MARS SOCIETY CONVENTION August 23-26, 2001 Stanford University, Stanford, California Registration Information
City:_____________________ St:__________ Zip:
Will you be submitting an abstract? __________________
Type of registration (circle amount):
Full conference registration before 6/30/01 - $180 Full conference registration after 6/30/01 - $240 Student/senior conference registration - $60 Student/senior conference registration with banquet - $110
(Members may deduct dues paid AFTER 8/13/2000 from conference fees)
Optional Dormitory Registration (circle amount):
Single Room - $230 ($57.50 per night) Double Room - $179 ($44.75 per night)
Total charges: ________________
Payment method: Check/MO _____ Credit Card _____
Credit Card Type: ______ CC#: ____________________________
Name on Card: ___________________________
Mail registration to The Mars Society, P.O. Box 273, Indian Hills, CO 80454, USA, or send via fax to 303-980-0753. Online registration is available at http://www.marssociety.org.
MARS SOCIETY LAUNCHES OPERATION CONGRESS
For the last several years, local chapters of The Mars Society have had extensive success talking to their members of Congress, as well as Congressional staff. As a result, numerous influential individuals in D.C. know us.
Unfortunately, these efforts, as well as our message, have not yet been consistent enough to have a major impact on national space policy. To remedy this, The Mars Society is now going to launch "Operation Congress." This will be a coordinated national effort to motivate chapters to speak to their Congressional representatives within their congressional districts. When chapters meet with their representatives, they will emphasize the following message:
1. That the U.S. space program needs a real goal, and that goal should be humans to Mars in the near future.
2. That Congress should start the ball rolling now by creating a line item to use 1percent of NASA's budget (roughly $140 million per year) to fund the development of technologies to enable the human exploration of Mars.
While chapters are talking with their members of Congress, the Outreach Task Force will be trying to utilize many of the influential contacts we made last year during the campaign. Hopefully the combination of these efforts will force our line-item onto the 2002 budget.
We will be incorporating this message into our "Briefing Book," and will be providing other materials to help in these efforts (sample letters, instructions, etc.)
It is important that we mobilize now, while the Congress is new, and agendas have not hardened. Various factions are maneuvering behind the scenes to predetermine NASA's next major goal after Space Station. The alternatives are (a) Shuttle II (which has already kicked off with the Space Launch Initiative), or (b) Return to the Moon for two decades, represented in the latest NASA HQ "Decadal Plan." If humans are to go to Mars in our lifetime, those favoring that goal need to speak up now.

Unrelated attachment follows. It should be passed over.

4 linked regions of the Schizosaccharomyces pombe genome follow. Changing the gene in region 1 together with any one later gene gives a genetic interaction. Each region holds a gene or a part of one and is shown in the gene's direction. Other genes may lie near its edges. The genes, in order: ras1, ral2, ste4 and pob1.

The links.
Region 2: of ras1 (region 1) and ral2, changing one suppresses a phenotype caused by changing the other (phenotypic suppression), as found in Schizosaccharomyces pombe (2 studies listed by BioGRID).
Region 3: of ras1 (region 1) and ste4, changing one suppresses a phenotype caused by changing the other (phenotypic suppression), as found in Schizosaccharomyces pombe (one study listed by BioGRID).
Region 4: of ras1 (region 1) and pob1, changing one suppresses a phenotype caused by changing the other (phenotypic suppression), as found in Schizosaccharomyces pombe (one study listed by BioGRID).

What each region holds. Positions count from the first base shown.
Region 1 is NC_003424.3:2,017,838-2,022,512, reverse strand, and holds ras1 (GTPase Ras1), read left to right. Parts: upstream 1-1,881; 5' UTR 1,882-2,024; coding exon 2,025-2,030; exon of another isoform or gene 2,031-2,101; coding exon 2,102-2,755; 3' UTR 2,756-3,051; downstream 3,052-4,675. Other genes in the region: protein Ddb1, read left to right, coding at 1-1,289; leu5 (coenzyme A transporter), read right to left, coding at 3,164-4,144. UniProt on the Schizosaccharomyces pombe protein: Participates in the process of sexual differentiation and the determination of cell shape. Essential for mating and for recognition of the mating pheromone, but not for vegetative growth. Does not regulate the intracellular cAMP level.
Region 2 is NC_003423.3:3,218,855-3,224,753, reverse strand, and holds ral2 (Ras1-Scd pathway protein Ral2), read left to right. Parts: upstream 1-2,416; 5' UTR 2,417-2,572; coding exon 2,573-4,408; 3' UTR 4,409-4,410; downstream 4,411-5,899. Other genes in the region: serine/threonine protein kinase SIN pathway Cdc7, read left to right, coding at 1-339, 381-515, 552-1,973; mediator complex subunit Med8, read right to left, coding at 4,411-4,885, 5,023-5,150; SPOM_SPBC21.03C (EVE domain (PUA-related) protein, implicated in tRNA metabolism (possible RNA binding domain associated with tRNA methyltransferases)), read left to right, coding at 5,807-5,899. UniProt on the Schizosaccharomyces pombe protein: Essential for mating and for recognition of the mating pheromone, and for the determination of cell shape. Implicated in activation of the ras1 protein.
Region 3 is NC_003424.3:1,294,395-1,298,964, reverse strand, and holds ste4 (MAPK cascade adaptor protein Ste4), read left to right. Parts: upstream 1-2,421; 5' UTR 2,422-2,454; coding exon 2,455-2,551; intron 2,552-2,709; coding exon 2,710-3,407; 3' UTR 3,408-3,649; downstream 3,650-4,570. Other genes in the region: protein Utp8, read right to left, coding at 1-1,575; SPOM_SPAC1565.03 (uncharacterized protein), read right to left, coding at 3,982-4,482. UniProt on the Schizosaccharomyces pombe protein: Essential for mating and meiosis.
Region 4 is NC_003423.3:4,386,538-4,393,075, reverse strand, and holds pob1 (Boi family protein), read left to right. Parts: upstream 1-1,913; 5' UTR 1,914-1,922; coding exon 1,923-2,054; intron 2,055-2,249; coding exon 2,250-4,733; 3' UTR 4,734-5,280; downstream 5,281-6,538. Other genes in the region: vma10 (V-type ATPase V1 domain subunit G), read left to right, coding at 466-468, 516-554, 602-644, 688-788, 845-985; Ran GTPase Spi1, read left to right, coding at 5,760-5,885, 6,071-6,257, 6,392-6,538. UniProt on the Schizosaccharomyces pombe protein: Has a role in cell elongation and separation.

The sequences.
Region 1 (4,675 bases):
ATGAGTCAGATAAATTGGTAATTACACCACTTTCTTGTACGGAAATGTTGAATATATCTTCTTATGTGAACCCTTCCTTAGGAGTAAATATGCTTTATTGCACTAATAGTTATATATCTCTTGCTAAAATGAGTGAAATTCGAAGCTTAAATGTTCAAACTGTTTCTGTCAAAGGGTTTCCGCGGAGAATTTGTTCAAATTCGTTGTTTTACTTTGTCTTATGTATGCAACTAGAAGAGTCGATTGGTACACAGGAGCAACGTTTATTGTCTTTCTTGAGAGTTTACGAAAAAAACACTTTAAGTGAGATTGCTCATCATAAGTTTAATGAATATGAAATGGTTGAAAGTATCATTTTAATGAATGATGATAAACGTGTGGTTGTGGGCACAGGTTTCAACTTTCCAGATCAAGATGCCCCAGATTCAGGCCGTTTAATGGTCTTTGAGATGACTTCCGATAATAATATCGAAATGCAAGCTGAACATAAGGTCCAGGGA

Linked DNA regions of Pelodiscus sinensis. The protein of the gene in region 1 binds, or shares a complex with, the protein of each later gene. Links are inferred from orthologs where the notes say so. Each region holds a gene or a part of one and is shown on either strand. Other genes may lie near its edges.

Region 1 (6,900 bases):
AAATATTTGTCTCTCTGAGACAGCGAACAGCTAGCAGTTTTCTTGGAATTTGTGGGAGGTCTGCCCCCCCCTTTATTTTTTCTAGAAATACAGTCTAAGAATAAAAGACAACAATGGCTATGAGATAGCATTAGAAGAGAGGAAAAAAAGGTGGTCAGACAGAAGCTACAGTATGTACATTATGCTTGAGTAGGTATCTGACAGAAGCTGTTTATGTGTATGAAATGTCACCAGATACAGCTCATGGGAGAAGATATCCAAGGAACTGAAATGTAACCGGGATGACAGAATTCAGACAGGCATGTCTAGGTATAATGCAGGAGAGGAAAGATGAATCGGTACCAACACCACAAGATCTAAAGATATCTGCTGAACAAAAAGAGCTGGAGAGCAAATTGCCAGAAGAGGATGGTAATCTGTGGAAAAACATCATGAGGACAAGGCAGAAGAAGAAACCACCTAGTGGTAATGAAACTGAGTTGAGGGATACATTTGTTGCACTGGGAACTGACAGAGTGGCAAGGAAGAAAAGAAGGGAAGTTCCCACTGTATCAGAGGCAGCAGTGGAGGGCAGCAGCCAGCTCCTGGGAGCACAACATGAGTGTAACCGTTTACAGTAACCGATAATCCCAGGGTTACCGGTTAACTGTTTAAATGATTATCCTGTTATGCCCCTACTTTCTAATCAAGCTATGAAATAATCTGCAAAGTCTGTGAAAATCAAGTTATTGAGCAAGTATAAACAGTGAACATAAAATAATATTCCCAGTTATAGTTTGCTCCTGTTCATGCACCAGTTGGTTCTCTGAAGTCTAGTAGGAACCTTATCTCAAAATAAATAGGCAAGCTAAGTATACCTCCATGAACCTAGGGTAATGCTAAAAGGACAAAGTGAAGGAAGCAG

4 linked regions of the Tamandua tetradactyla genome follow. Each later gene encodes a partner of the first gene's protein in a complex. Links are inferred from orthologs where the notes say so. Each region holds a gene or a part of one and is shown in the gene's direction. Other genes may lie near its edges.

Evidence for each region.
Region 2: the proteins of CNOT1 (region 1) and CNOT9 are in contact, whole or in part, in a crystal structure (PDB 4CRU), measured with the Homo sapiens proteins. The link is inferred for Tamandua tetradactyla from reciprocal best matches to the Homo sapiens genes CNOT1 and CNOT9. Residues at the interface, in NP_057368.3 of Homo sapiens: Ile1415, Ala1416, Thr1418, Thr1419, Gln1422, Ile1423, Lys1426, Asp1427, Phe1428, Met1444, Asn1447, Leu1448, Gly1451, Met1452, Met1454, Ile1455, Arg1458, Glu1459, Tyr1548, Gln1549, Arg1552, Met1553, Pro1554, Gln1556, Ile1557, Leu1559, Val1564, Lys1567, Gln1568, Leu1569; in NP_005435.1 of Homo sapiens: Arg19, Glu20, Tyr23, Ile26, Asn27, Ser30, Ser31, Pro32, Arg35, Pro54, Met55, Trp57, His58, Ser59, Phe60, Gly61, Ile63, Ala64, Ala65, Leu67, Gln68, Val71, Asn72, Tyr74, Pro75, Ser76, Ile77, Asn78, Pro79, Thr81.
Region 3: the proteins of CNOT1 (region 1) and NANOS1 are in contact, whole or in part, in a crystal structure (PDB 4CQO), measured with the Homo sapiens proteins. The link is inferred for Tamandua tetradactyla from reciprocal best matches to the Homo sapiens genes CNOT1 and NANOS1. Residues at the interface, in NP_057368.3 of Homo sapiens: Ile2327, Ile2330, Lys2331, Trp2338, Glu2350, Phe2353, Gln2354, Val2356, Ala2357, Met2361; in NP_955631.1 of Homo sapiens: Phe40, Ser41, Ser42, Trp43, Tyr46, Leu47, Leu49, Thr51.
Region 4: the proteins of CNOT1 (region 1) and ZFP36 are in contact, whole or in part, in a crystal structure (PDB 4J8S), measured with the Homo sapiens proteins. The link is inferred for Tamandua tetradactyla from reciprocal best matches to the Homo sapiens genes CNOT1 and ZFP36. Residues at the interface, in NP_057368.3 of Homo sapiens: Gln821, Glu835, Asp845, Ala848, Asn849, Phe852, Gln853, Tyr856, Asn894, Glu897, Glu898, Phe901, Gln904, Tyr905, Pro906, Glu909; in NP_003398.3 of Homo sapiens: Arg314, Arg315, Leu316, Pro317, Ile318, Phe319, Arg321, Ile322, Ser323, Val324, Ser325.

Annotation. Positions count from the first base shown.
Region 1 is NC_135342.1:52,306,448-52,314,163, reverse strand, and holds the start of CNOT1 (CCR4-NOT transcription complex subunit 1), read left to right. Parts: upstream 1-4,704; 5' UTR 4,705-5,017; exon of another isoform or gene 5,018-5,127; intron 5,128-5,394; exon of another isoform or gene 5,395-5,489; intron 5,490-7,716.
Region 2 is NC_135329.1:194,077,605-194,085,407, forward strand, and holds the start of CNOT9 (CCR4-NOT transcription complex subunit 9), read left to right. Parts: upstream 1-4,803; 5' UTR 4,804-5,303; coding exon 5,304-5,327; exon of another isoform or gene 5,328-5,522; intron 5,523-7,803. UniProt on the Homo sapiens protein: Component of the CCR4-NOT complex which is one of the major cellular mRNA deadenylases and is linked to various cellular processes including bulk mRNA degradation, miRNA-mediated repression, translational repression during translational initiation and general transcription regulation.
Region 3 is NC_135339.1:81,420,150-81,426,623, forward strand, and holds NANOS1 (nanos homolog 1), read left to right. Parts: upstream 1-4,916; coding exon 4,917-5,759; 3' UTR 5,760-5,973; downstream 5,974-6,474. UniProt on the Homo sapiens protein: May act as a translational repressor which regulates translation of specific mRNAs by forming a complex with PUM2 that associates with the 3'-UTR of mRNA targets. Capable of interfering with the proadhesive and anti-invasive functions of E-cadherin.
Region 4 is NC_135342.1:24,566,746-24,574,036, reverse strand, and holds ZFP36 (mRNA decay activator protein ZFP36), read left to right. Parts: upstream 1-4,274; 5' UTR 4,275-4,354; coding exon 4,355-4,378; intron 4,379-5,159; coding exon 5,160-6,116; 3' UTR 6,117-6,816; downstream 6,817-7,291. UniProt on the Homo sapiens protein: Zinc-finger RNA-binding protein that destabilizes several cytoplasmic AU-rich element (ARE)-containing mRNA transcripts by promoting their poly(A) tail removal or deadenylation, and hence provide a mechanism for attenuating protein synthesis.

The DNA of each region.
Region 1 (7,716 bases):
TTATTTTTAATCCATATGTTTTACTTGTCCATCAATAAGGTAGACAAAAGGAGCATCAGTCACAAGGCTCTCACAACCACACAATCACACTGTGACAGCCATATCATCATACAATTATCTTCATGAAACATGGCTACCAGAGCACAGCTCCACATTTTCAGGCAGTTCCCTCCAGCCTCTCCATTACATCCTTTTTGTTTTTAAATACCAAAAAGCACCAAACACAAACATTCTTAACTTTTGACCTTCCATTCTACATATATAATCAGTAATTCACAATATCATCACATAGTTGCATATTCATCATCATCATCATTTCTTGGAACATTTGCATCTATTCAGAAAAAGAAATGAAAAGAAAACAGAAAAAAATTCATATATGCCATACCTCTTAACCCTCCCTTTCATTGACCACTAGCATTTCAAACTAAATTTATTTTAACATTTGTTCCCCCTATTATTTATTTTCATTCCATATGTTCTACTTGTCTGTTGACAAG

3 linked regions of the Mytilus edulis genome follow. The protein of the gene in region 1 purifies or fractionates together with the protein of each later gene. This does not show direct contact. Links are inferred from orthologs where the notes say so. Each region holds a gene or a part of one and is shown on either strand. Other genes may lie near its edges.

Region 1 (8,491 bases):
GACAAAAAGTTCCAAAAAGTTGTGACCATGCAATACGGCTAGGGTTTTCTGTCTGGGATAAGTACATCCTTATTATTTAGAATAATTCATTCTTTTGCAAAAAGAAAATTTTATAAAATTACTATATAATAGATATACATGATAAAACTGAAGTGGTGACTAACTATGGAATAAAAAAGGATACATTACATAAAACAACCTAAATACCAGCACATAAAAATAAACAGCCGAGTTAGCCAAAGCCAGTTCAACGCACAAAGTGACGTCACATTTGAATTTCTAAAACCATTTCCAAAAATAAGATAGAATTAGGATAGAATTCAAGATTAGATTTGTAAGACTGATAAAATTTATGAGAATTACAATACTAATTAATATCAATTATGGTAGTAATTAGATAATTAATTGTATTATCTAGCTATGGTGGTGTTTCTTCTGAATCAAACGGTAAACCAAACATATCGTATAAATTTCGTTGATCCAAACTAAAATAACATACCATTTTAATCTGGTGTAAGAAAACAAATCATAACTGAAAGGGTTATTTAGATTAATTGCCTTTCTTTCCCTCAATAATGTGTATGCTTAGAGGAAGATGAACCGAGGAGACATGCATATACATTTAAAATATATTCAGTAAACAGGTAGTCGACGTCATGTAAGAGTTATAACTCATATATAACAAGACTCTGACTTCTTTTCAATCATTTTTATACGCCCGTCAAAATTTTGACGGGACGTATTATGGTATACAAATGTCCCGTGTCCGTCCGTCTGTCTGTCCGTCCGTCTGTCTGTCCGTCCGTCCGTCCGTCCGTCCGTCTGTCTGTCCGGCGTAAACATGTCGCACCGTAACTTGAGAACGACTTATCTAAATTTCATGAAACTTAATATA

All chapters should start setting up meetings to speak to their local congressional representatives. Report all meetings to the Outreach Task Force. E-mail addresses for the Task Force are as follows:
Chris Carberry, email@example.com (Massachusetts)
Joe Webster, firstname.lastname@example.org (Washington, D.C.)
Alan Rubin, arubin@ESCMed.com (Massachusetts)
Derek Shannon, email@example.com (California)
Brian Frankie, Brianf5070@aol.com (California)
Shannon Russell, firstname.lastname@example.org (Massachusetts)
MARS ROVER PROJECTS MOVE AHEAD
The three university-based Mars Society Pressurized Rover Project design teams have been working around their various school schedules and making progress. Each team is required to report to the project manager (Tom Hill, at email@example.com) bi-weekly on their progress. These reports are published upon receipt on the project web site at http://www.marssociety.org/projects/rover/. The team leaders' email addresses are listed on that page as well. Those wishing to join their efforts should feel free to contact them.
The following reports represent project status as of January 20, 2001.
Australia - Australia's rover is part of a larger effort devoted to creating a Mars Analog in the outback. The team has procured a 4WD minivan vehicle, which they will strip down and place a new shell over to create a mobile habitat. Their publicity efforts span the continent.
ARES - This team is truly international, bringing universities together from the US and Canada. They have secured facilities near MIT to work on their vehicle, and raised over $20,000 in funds. They plan to modify a Humvee by adding a new shell over it to create an analog pressurized rover.
Michigan - This team has taken on the largest project, building a rover from the frame up from scratch. Their first meeting drew over 150 interested students, and their location in one of the factory centers of the United States should give them plenty of resources.
A major milestone for the teams occurs during the first week of April, when the Society will conduct a progress review.
For further information on the rover project, Operation Congress, or the 2001 convention, see our website at www.marssociety .org or contact firstname.lastname@example.org.
[MS - TDF 1/2001 - 29/01/2001]